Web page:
Again I qualify that by saying it is not fair to throw everyone into the same basket but it is a massive problem throughout our aboriginal communities. I am absolutely horrified that the best the government can do to address this problem is to put a provision into statute, into our criminal code, that if someone is of aboriginal descent he or she would get special consideration from a sentencing judge in youth court. I find that absolutely appalling.
Let me deal with the larger problem. I acknowledge that the member for Surrey North has not only faced very serious challenges of his own personally in this area but has used his experiences to try to improve the system, to try to come up with solutions that would actually make a difference.
The ultimate goal would be to help these people by ensuring that they get the tools and resources they require and by putting the ones who are committing serious crimes into some type of institution where they can get help, where they can learn to respect other people and where they will not be compelled to live a life of crime. That is the time to turn these people around.
Unfortunately after eight years of study when we actually speak to the experts who will be affected by the new youth criminal justice act we realize that we will bog down a system that is already bogged down. We will make a slow system even slower. We will create a whole lot of work for a whole lot of lawyers.
As we try to bring in a statute we try to regulate everything, all the discretionary powers which the police have now. We will bring it in so that what they have to do, what they have to go through, is all written in statute. Just to transfer a youth into adult court will be much more complex.
After eight years of study, after people across Canada have been crying out for change to the Young Offenders Act that it is not working, is this the best the government could come up with?
I emphasize that we on this side of the House have argued, and I completely agree, that we should not be putting into statute provisions of sentencing based on race. I acknowledge there is a problem, but that problem lies within the Indian Act and the lack of accountability that is there. It goes back over decades of chronic problems which have never been addressed.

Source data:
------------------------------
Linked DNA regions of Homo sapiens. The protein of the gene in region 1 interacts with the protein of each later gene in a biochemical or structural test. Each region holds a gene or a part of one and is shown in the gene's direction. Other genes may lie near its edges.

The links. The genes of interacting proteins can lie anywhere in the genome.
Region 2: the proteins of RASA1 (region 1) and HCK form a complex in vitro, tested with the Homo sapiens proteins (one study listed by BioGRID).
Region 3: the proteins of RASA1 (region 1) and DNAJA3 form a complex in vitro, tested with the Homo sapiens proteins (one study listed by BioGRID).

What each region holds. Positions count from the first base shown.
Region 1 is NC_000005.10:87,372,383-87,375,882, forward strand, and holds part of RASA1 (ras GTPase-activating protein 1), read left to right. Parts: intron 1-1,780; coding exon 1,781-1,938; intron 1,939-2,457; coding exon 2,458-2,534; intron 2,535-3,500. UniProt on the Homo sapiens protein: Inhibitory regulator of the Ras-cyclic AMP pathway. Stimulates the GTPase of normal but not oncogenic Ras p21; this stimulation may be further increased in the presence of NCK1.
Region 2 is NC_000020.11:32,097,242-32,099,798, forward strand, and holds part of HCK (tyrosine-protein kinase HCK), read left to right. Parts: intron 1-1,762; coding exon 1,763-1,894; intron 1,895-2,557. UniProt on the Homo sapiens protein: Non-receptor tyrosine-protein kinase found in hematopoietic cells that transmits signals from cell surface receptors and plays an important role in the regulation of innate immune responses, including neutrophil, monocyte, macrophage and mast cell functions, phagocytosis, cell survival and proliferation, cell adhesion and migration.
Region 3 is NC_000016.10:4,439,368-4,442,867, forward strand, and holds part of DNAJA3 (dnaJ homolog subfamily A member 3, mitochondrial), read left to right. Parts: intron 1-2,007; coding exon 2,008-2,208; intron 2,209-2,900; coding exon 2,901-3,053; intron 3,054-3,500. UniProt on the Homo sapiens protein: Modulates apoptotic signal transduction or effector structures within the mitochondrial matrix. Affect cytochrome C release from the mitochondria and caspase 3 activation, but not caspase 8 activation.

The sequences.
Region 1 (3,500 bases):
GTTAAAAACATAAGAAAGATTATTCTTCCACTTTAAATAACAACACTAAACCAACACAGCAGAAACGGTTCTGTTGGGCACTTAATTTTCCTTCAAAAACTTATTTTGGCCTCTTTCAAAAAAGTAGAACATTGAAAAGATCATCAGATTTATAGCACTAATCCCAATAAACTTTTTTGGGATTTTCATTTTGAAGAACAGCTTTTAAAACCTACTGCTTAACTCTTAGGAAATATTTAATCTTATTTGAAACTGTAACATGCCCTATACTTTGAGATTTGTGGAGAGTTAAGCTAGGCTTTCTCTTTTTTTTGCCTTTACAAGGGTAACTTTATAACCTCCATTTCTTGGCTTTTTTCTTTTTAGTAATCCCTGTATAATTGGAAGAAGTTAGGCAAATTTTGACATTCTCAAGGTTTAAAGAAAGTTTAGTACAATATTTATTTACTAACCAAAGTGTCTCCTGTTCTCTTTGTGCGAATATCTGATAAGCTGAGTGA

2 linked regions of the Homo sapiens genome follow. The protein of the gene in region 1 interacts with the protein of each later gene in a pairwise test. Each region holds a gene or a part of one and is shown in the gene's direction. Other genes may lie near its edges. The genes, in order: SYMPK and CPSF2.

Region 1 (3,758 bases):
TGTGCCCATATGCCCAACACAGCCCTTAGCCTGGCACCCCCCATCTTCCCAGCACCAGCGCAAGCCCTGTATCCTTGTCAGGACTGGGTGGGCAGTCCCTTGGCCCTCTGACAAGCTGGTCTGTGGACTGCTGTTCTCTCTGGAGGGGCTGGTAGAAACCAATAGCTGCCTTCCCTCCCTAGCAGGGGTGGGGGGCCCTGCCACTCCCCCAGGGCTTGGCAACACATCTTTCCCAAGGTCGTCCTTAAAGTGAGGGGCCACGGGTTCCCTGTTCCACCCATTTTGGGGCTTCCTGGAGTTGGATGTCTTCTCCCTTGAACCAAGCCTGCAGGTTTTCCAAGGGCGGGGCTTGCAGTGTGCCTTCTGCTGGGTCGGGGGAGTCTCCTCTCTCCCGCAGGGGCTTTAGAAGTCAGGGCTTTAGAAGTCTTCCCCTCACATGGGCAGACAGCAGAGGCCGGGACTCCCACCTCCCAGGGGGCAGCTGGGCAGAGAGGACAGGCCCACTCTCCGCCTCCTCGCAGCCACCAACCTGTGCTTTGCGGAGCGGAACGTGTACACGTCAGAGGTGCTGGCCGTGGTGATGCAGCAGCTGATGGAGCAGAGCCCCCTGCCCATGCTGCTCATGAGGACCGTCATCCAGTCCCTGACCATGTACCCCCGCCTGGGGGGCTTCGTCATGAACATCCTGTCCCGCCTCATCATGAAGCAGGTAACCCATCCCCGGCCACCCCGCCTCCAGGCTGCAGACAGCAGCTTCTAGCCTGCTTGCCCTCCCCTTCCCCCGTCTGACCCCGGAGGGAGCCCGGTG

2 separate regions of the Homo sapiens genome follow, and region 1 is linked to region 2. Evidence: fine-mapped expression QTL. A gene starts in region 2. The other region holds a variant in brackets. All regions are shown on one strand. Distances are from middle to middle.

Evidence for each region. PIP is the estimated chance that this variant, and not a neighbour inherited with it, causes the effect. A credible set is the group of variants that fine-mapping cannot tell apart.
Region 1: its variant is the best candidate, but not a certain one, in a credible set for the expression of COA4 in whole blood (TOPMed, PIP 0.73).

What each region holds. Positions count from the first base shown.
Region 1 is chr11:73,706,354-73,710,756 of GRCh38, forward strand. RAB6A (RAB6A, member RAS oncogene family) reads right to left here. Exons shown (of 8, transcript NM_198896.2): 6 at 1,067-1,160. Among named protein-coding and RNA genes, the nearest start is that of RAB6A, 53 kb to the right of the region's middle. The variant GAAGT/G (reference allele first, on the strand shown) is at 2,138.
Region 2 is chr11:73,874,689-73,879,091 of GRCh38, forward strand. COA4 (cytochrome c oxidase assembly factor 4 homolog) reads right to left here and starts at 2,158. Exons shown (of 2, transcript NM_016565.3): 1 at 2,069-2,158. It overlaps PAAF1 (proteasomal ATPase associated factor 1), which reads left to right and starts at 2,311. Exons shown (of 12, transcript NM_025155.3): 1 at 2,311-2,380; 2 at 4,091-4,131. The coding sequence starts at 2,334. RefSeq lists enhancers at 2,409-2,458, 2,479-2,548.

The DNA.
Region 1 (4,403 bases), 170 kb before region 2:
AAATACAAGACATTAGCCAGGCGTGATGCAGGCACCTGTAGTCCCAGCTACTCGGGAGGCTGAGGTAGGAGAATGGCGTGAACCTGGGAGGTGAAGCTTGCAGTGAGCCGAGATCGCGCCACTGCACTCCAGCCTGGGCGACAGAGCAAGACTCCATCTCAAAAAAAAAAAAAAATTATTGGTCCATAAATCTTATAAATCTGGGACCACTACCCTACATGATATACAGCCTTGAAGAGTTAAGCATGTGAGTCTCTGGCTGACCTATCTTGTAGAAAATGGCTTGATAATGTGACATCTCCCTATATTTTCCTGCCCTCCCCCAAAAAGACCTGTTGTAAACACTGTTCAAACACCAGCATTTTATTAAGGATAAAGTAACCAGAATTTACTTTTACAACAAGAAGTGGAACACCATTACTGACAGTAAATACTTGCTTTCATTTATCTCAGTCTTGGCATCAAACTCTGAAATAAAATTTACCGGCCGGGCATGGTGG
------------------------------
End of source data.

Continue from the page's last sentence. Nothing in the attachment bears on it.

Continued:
When young aboriginal or non-aboriginal offenders come before a sentencing judge I submit that his or her goal should be to do whatever is necessary to make sure they do not come back before the courts.
Sometimes that might be a little bit of tough love. That does not mean, as the previous Liberal member just stated about the new youth criminal justice act, and I will look at my notes to make sure that I have that statement right, that it is not useful to sentence young persons unless they have committed major crimes. It will take them right out of the legal system. The member said that it is important to get them out of the legal system before it is too late.
I could not believe my ears when I heard the Liberal member state that. I would argue the very opposite: that it might be important to get that young offender, aboriginal or non-aboriginal, into the justice system. People in youth courts are not there to throw people behind bars and then throw away the key. It is very much the opposite. I would argue that they are there to help these young people. Do these young individuals need anger management? Do they need some kind of drug counselling program? Sometimes really tough discipline would be the best thing to bring into these young people's lives.